There are a few things you can do when you sew that can give character, life and customization to the project.
Applique is one of them. The possibilities with this are endless! You have the ability to choose the topic, image, size and fabric color to use. Then the choice of where to put it, what project to use it on….the list goes on!
Let’s go over a few basics about applique that will help you be successful in applying it and using it.
1) Fusible applique. This is great for any kind of applique project. The fusible allows it to stay where it was placed, making it easier to sew in place. It also controls the fray along the edges of the applique shape itself. Gives it durability too. Check out a tutorial on how to use fusible heat-n-bond for applique here.
2) Needle turn applique. This one is for the patient sewer. You do need to pay attention to the template if you are using this method. Remember to cut your fabric 1/4″ larger than the template itself to allow the edges to be turned under and then sewn. This method gives the applique a little more 3-d look as it stands out from the background fabric. There is no fray because the edges are hidden underneath the applique. There is a bit of trial and error with this, and takes some practice to get the hang or rhythm of the stitching. In the end the finished applique is stunning and very ‘finished’ looking. Worth every minute of learning it. Check out how to use freezer paper for your applique here.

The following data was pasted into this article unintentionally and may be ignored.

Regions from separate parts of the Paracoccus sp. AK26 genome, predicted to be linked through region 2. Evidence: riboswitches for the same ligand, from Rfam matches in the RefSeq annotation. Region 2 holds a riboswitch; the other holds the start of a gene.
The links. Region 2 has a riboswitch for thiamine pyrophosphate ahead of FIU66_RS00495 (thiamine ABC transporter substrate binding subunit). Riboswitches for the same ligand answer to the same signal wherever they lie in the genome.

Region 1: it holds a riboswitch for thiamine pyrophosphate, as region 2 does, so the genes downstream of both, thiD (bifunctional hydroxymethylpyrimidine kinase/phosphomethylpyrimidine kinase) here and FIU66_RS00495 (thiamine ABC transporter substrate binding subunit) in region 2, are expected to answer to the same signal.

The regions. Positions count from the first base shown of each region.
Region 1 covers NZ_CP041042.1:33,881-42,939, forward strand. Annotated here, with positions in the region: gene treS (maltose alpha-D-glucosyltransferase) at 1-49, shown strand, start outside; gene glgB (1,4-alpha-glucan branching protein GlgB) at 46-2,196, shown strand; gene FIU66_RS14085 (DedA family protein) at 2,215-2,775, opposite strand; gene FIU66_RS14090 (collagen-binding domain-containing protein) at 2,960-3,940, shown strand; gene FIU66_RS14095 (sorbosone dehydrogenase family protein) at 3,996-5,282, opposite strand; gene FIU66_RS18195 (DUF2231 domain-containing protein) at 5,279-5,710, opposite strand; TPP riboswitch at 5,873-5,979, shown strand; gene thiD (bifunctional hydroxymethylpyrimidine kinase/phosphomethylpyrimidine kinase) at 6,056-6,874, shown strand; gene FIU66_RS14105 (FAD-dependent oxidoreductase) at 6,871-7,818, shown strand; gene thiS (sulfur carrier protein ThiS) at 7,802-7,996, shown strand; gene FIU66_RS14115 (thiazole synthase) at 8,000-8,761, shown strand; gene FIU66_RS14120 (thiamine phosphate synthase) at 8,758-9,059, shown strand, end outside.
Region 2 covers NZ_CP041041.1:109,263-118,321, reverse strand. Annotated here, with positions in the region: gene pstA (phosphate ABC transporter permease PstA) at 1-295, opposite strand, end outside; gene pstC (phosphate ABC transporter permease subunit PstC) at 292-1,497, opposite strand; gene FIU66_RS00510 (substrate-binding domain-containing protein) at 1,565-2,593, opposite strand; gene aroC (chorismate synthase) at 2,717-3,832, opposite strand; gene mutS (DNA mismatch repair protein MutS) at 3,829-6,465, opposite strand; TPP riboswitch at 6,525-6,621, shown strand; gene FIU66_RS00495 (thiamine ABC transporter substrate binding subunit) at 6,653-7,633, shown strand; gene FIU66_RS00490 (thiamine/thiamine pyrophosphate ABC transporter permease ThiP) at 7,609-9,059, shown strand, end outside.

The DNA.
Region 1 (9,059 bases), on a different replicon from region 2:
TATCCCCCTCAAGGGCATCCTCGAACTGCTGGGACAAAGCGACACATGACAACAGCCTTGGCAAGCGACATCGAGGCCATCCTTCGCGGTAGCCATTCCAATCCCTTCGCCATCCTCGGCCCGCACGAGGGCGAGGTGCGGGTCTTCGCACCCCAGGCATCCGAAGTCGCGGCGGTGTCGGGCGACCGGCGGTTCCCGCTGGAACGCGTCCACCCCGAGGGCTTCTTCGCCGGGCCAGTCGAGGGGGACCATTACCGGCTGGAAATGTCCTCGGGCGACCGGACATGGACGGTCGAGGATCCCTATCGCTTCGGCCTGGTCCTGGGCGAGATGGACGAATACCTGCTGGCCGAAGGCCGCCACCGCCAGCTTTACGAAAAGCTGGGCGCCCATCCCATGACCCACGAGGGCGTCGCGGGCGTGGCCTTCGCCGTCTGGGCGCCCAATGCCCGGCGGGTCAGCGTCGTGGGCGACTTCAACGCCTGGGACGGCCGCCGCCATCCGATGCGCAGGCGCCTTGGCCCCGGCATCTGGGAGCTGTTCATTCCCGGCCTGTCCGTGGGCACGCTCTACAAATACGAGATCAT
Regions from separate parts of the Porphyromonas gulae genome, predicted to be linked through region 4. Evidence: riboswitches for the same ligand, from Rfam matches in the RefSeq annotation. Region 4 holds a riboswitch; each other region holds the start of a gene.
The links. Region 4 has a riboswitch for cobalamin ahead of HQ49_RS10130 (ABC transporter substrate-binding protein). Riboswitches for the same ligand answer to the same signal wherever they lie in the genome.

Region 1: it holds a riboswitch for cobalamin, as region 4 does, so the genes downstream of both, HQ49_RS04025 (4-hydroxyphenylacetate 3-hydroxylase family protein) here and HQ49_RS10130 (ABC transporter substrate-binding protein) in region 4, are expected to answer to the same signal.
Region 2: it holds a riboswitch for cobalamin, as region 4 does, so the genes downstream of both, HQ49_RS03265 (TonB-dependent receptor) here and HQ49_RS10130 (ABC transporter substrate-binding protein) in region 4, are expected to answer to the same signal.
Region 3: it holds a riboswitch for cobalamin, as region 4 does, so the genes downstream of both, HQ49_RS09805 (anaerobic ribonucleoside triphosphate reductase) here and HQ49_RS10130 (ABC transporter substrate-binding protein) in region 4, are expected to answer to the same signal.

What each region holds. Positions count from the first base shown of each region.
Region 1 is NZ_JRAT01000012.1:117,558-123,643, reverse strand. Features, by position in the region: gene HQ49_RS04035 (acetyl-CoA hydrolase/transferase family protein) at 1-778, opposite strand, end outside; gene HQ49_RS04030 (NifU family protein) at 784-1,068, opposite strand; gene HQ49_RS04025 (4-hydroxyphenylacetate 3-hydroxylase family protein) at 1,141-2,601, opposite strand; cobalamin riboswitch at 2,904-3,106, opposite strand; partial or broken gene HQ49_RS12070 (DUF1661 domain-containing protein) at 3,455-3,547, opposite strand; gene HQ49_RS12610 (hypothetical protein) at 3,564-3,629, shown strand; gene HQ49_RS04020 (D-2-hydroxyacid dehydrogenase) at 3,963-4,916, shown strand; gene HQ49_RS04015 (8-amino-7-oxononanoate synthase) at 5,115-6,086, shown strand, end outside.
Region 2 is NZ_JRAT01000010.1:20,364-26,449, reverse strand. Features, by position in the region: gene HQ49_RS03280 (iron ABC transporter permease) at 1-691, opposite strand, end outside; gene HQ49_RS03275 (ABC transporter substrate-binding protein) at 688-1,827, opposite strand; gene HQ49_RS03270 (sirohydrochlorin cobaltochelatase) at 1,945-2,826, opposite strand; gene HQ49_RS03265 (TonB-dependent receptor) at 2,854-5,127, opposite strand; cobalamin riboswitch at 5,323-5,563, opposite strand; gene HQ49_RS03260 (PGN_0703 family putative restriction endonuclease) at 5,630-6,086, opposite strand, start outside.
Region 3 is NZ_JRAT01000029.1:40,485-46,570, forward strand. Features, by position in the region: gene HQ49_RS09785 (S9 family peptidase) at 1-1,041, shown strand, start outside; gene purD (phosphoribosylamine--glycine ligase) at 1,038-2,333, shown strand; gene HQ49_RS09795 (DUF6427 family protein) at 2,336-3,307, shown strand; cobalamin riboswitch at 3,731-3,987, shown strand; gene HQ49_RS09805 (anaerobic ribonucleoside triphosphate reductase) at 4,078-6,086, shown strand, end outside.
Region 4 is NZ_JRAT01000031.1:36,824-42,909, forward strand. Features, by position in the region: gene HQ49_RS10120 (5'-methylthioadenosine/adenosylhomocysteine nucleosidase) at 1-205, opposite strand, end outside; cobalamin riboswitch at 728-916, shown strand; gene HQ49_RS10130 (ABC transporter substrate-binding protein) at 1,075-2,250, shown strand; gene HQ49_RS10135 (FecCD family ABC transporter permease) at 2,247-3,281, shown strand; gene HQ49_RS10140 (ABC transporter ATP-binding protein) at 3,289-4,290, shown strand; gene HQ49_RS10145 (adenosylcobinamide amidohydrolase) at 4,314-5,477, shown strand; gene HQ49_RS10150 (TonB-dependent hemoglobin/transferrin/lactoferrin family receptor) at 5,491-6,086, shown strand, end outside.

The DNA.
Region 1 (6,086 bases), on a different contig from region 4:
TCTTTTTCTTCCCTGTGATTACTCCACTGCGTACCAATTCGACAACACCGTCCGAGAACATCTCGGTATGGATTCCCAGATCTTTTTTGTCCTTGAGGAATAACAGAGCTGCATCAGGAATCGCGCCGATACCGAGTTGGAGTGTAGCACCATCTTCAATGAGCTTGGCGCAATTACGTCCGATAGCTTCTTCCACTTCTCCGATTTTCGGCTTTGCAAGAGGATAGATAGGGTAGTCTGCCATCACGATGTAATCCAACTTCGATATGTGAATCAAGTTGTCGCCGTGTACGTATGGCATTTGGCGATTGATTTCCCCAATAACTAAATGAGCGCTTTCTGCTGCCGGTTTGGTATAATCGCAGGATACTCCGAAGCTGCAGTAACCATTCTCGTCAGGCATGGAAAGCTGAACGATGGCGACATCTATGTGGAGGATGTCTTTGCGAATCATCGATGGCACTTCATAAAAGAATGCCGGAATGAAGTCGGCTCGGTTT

If you are using fusible for your templates, there are a few additional steps you need to take to secure it to the project. You can use machine, hand, embroidery…etc.
1) Raw edge applique– stitching just inside the edge of the applique piece. When worn, the edges will fray and ravel just a bit. This is a very quick method for sewing down applique.
2) Machine sewn– using your sewing machine you can choose zig zag, buttonhole, or hem ticking stitch to secure it. The choices are endless when you have an embroidery sewing machine.
3) Reverse Order– You will need to decide this before hand, but it basically is removing or cutting the top fabric in the shape of the template, to reveal a new ‘hidden’ fabric underneath.
A few more goodies:
Adding demension or whimsy to the applique- Layer a few colors or shapes to give your project a bit more interest.
Applique Templates can be made from a variety of sources. Classic card stock paper, folder dividers, old x-rays, you name it. Here are a few places to get some ideas on what you might have on hand to make a template that will last longer than one use.
For more tutorials on applique, and to give it a try-.
Don’t forget to pin it for later!